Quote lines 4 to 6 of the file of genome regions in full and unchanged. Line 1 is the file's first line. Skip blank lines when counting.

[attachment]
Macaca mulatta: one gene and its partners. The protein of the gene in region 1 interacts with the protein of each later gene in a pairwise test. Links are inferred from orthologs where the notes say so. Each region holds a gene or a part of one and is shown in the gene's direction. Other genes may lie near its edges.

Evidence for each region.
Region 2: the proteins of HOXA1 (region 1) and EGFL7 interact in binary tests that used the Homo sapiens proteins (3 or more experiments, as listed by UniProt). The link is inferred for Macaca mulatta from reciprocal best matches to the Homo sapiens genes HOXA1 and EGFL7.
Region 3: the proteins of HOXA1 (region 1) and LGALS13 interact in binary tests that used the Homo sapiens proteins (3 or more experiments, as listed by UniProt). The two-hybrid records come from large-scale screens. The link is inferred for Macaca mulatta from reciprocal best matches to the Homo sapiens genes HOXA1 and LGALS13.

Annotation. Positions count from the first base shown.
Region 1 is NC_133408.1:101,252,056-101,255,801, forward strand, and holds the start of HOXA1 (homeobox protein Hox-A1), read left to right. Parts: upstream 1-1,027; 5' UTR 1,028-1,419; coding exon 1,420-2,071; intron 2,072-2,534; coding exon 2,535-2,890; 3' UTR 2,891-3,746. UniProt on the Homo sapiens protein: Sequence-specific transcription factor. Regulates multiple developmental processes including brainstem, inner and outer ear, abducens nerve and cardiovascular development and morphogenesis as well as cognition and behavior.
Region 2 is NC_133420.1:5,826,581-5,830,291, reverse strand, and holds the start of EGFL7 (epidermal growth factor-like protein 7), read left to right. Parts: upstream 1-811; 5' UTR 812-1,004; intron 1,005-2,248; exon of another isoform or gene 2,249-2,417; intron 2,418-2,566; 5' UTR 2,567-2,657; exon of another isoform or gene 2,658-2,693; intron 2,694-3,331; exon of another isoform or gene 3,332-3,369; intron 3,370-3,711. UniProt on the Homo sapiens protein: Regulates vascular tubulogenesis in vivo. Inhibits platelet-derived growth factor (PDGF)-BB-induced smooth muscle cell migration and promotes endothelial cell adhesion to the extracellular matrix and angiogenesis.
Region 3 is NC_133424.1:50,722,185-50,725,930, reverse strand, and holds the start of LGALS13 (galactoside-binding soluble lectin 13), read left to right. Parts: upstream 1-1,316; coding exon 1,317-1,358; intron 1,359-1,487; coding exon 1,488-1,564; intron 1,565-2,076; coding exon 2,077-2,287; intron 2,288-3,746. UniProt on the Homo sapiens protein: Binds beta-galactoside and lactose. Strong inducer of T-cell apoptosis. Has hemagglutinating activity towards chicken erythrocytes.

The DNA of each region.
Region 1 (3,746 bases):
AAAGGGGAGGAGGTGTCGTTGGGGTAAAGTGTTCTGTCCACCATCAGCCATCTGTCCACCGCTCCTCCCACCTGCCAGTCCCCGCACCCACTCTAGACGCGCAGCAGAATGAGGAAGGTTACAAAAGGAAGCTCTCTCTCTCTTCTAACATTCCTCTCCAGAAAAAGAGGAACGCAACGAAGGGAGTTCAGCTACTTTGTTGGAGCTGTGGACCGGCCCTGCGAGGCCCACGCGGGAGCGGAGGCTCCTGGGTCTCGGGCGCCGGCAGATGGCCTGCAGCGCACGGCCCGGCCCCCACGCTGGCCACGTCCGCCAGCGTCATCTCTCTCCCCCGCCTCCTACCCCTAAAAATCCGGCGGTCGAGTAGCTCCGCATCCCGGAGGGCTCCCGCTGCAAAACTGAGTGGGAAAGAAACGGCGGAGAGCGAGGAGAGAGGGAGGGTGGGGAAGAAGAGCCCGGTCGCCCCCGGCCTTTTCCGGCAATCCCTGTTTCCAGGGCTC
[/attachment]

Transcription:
Region 3: the proteins of HOXA1 (region 1) and LGALS13 interact in binary tests that used the Homo sapiens proteins (3 or more experiments, as listed by UniProt). The two-hybrid records come from large-scale screens. The link is inferred for Macaca mulatta from reciprocal best matches to the Homo sapiens genes HOXA1 and LGALS13.

Annotation. Positions count from the first base shown.
Region 1 is NC_133408.1:101,252,056-101,255,801, forward strand, and holds the start of HOXA1 (homeobox protein Hox-A1), read left to right. Parts: upstream 1-1,027; 5' UTR 1,028-1,419; coding exon 1,420-2,071; intron 2,072-2,534; coding exon 2,535-2,890; 3' UTR 2,891-3,746. UniProt on the Homo sapiens protein: Sequence-specific transcription factor. Regulates multiple developmental processes including brainstem, inner and outer ear, abducens nerve and cardiovascular development and morphogenesis as well as cognition and behavior.